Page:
Apple’s New Mobile Sharing Patent Will Compete with HP’s Touch to Share

A new patent uncovered shows that Apple has its eyes on HP’s webOS platform’s ‘Touch to Share’ feature where users can begin browsing on the TouchPad tablet and tap their Pre 3 smartphone to the tablet to share the webpage to the phone and resume browsing on their phone while away. While the Touch to Share feature of webOS relies on HP’s Touchstone technology, which uses magnets, it’s still unclear how Apple will implement the sharing features on iOS, though Apple could potentially utilize near field communications, or NFC, technology to handle the sharing aspect.

While the premise of Apple’s sharing idea found within the patent is similar to webOS’s Touch to Share, there are some differences in the user experience. Apple will be using visuals, sounds, and physics to enhance the user experience while sharing files and content between two devices.

The patent says that a user could initiate the transfer or sharing with a simple gesture or motion. After that, a user, could for example, ‘pour’ the content from one device to the next where the motion sensor could react to determine how fast a file is poured. There will be visual elements and sound effects between the two devices to show what is being poured.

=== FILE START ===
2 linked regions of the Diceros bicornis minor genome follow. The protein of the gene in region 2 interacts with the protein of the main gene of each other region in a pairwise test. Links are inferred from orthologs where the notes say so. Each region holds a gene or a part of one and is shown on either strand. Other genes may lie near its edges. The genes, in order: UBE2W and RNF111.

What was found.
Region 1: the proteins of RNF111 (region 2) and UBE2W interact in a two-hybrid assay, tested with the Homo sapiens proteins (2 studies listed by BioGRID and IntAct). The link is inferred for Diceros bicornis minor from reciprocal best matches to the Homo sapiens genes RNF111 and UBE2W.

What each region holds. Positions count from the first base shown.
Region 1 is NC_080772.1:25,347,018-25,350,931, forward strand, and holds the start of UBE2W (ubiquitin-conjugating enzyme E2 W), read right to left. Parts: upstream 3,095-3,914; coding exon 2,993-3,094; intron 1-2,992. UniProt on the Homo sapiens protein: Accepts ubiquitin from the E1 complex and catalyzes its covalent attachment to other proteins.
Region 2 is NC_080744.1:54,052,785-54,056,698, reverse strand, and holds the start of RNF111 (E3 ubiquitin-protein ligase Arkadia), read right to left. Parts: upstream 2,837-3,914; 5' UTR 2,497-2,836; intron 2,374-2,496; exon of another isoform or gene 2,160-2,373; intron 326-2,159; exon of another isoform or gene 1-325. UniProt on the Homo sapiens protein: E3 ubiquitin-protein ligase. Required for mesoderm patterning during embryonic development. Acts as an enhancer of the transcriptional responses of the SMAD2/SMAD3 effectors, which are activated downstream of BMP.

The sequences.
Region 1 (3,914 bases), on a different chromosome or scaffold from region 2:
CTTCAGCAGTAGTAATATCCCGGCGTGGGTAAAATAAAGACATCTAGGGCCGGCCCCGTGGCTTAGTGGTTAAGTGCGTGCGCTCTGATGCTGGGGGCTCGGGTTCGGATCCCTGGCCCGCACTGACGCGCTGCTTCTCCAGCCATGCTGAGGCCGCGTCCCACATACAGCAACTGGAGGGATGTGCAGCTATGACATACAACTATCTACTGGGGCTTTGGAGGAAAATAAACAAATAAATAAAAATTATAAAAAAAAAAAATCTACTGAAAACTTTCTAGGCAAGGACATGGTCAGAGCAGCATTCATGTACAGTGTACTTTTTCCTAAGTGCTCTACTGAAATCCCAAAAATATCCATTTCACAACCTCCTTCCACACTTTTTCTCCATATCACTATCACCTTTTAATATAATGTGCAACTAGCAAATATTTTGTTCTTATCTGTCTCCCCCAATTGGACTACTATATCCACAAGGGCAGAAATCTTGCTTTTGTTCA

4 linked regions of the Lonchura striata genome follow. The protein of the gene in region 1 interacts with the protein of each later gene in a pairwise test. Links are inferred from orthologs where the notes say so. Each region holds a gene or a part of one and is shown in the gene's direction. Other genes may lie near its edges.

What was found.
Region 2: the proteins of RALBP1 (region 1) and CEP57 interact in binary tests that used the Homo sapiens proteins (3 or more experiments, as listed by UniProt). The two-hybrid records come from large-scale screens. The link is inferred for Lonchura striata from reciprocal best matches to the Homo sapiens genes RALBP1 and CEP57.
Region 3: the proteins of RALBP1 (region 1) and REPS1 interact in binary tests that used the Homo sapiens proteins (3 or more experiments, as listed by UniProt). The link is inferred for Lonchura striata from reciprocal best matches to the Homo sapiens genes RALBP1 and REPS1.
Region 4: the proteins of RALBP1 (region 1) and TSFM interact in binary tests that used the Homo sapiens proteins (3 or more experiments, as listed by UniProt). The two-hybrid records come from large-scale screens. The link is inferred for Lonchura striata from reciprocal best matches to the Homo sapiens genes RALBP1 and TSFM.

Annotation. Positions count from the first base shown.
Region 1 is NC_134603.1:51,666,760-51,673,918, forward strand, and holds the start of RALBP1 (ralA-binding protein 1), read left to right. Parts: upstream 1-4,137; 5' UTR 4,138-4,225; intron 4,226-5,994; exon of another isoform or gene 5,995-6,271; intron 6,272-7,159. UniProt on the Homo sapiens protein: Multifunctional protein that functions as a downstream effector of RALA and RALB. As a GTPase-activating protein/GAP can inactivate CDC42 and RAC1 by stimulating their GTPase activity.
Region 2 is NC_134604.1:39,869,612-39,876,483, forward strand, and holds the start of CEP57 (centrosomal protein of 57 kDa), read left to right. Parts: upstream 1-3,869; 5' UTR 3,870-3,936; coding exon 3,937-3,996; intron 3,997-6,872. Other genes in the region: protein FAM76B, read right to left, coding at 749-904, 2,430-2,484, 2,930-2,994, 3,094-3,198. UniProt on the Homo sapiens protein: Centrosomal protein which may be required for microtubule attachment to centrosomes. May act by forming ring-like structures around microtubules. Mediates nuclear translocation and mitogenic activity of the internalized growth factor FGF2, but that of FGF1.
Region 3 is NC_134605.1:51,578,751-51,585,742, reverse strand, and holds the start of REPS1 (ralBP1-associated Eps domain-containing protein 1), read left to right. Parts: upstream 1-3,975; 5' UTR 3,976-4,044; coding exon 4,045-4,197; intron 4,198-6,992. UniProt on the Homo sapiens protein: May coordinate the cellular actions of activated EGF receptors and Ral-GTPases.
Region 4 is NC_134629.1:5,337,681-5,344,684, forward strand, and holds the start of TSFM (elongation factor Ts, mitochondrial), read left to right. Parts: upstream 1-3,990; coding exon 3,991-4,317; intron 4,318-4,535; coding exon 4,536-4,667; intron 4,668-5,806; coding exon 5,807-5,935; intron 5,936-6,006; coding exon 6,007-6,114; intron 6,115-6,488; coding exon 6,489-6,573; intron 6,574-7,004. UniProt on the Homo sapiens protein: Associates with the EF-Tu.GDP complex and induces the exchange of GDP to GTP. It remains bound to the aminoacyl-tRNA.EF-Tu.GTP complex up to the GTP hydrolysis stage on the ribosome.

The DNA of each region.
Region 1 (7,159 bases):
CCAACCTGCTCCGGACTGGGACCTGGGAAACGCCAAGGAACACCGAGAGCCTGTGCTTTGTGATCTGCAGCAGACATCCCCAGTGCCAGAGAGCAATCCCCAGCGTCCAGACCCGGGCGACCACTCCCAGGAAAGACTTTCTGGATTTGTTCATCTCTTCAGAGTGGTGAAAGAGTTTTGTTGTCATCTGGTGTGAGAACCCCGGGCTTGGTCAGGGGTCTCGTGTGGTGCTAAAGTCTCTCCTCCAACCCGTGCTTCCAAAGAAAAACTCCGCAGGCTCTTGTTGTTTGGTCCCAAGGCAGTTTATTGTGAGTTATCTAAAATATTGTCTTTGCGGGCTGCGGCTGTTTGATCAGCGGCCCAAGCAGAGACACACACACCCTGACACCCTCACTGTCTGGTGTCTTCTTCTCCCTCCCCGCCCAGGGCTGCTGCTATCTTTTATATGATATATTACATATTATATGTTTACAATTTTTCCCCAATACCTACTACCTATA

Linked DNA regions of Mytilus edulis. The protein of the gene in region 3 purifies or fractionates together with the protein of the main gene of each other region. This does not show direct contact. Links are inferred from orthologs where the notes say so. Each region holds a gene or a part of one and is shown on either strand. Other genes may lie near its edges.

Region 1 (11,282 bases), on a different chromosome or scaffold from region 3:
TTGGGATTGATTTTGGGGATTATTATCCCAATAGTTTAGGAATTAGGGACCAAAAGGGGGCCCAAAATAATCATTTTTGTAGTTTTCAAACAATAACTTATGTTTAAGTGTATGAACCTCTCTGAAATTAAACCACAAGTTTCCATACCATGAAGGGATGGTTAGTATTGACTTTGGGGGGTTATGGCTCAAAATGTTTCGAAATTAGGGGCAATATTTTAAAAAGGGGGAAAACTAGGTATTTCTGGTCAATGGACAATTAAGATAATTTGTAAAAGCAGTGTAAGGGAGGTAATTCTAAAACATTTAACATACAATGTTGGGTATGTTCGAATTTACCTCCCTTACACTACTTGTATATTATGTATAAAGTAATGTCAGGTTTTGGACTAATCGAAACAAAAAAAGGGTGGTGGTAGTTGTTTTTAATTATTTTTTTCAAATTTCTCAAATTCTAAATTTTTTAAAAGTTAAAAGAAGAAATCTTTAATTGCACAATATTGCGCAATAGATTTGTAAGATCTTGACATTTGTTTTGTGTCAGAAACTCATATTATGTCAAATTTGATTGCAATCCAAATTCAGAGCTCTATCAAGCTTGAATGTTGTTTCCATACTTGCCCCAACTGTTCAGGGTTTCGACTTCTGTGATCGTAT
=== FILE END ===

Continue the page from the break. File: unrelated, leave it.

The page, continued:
Another metaphor is the vacuuming action. If a user places an iPhone on top of the iPad, the user can then move the iPhone around and suck up the files from the iPad.

While Apple has patented these touch to share user experiences, it’s unclear if these applications will become commercialize. Also, for a company that focuses on simplicity, adding all these visual and audio effects to the simple touch to share action may seem to deviate from Apple’s core design goals.

Via: Patently Apple

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Comments

  1. David Turner says

    Personally this sounds fairly different from HPs solution if you read the full application. It is more then just some visual and audio elements. However I can certainly see how it probably was inspired by HPs initial idea of touch to share. 

    As for credit one would assume HP has copyrighted their ideas and would take action if appropriate. However you probably wont see that happen as Apple’s idea is rather different and would likely be considered a derivative work. Thus it stands on its own.  

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